Galloway Dark Sky Park 'helps insects' Buglife reports

Bee on a flower Buglife say artificial light affects invertebrates such as bees, which play a part in pollinating plants

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The UK's first Dark Sky Park has been held up as an example of how invertebrates could be protected from harm caused by artificial light.

Conservation group Buglife has highlighted Galloway Forest Park in the south of Scotland in a new report.

Buglife warned street lighting, man-made shiny surfaces and certain paint colours attracted insects away from flowers and natural egg-laying sites.

Galloway's reduced light pollution was recognised in 2009.

The International Dark Sky Association confirmed the forest park as one of the best places for stargazing in the world.

Lighting experts were brought in to ensure the skies above the woodland were pitch black at night.

Buglife mentioned the project among the recommendations in its new report A Review of the Impact of Artificial Light on Invertebrates.

The document's authors said: "Areas with natural or near-natural lighting regimes should be officially conserved.

"Additional Dark Sky Preserve areas should be identified to complement the Galloway Forest Park Dark Sky Preserve.

"In these areas existing light pollution should be reduced and strict limits and constraints placed on any new lighting."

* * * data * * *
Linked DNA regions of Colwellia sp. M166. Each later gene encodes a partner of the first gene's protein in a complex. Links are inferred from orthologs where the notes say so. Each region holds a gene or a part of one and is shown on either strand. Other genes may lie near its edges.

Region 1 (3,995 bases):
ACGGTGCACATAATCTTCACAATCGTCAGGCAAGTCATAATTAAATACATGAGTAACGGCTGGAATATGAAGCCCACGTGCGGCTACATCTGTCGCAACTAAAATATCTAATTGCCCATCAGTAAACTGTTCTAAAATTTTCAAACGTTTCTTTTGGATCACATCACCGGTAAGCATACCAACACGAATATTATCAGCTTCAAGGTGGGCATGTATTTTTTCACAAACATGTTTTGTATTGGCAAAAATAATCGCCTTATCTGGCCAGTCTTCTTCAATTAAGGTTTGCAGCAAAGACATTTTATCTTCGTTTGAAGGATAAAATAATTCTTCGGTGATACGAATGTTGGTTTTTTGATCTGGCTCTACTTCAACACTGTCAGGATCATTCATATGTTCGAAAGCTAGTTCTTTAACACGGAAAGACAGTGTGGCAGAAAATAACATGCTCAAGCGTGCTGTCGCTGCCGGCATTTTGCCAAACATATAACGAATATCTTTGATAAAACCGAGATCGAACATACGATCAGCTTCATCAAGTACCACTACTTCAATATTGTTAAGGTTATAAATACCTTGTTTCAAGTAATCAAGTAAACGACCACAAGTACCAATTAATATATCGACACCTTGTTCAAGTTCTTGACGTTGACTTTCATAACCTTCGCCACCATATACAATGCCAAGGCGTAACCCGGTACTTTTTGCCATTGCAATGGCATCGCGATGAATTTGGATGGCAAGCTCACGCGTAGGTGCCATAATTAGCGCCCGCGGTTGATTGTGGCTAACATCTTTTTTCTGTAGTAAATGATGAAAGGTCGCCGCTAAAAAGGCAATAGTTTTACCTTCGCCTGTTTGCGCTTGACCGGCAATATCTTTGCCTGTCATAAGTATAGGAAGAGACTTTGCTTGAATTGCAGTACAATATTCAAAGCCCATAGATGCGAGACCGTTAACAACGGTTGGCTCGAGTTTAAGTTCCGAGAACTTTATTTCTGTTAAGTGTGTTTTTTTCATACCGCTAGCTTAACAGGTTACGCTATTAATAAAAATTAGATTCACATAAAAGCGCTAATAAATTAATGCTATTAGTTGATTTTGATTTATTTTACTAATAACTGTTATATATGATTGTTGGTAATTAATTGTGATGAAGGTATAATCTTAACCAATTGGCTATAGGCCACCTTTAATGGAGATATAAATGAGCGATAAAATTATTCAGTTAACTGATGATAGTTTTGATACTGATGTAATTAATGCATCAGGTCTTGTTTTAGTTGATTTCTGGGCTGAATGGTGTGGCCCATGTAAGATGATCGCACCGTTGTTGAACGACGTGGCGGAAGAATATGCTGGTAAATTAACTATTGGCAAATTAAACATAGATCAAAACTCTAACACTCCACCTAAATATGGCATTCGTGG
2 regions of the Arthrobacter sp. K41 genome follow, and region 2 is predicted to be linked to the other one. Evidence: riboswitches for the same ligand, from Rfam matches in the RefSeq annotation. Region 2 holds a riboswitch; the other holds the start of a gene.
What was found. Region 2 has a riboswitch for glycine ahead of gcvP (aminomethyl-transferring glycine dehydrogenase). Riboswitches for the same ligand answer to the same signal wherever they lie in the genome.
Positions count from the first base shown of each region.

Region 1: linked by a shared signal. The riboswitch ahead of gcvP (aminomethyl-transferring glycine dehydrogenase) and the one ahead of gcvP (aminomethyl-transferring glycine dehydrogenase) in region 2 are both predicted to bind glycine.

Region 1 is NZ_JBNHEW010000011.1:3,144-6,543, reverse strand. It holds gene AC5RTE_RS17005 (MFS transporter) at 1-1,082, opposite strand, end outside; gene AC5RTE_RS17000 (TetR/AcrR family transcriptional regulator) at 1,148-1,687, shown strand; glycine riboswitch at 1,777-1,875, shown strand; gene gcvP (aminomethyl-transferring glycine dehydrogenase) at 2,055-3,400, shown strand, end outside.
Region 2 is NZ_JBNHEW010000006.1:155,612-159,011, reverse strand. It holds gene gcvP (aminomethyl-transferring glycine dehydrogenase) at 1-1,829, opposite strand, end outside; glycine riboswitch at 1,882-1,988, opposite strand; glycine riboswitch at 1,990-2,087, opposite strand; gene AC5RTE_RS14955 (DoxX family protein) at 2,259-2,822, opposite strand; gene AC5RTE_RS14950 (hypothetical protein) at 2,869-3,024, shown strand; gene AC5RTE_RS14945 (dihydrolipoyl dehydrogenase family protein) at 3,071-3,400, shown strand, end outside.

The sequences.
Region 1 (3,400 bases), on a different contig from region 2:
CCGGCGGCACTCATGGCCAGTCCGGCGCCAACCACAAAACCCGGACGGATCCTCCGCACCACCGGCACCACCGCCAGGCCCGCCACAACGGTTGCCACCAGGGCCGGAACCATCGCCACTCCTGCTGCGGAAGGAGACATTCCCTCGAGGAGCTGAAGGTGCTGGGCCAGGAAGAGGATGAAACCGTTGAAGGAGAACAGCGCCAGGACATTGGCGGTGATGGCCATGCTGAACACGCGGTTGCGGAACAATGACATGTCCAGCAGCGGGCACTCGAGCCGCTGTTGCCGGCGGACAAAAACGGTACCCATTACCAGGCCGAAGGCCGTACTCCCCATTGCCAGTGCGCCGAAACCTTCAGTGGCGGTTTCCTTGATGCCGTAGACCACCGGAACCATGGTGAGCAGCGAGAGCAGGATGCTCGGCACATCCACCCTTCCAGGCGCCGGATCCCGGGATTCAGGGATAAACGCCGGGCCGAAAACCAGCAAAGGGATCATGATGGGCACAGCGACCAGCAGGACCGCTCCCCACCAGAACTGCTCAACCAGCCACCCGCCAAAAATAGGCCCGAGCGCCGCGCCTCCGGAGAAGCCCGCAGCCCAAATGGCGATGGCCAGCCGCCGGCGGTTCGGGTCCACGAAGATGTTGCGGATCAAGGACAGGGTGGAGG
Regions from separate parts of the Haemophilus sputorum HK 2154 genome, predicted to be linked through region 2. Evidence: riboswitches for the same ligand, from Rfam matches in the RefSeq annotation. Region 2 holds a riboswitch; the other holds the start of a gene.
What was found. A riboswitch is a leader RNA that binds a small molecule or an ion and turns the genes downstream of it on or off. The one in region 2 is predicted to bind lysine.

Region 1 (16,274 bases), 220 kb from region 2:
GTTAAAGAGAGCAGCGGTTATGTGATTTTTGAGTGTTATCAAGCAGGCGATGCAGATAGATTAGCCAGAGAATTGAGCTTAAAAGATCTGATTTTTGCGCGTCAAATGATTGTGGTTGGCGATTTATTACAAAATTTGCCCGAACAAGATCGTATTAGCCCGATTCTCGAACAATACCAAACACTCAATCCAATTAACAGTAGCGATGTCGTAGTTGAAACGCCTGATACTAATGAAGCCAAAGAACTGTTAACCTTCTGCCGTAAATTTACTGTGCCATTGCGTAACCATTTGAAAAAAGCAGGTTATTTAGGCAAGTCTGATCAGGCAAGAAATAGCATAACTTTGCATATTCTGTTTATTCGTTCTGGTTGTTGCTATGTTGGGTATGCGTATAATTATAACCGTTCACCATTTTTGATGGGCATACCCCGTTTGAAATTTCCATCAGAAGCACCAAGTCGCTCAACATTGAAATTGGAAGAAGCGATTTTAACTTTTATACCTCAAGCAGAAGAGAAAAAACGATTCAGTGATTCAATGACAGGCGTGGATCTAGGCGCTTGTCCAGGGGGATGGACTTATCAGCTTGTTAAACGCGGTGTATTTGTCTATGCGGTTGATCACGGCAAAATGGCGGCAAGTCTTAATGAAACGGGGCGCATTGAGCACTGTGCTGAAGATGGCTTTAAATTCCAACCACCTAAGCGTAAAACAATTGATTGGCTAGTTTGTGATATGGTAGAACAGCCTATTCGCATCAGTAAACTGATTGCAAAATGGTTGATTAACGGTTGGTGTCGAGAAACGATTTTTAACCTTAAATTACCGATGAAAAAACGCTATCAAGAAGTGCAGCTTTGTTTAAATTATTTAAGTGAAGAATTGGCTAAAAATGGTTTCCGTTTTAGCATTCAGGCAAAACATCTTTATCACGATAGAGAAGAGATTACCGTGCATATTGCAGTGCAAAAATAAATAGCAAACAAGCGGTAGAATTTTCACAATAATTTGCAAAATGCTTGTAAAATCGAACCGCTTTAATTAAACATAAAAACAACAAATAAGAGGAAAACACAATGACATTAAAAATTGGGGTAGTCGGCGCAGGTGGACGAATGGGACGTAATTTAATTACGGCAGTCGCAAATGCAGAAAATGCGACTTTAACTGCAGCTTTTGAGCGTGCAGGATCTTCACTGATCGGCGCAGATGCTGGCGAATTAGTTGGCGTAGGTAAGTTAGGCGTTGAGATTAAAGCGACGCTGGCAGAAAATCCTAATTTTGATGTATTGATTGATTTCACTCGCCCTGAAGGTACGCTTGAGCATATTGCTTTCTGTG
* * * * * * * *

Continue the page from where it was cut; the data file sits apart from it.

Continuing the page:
Galloway Dark Sky Park Galloway Forest Park became a dark sky site in 2009

Buglife said many invertebrates, such as moths and glow worms, depended on the natural rhythms of day-night and seasonal and lunar changes to light levels.

However, artificial light could disrupt invertebrates' feeding, breeding and movement.

Buglife said bees, which play a key role in pollinating plants, could be drawn away from flowers by brightly coloured outdoor surfaces.

The report also said a rare beetle, the lesser silver water beetle, was attracted away from water to red coloured cars and would lay their eggs on them.

It added: "The coating of the eggs is acidic and eats away the surface of the car's paint."

In Scotland, Buglife's work has previously included highlighting discoveries of rare invertebrates.

In 2009, a tiny creature no bigger than 1mm in length found in the Scottish hills was confirmed as the first recorded member of its species found in the UK.

The springtail Bourletiella viridescens was photographed in the Cairngorms by Tim Ransom.

Previously, it was reported in literature as having been found at two sites in north England, but there are no specimens to back this.

Experts identified and confirmed the Highlands sighting.

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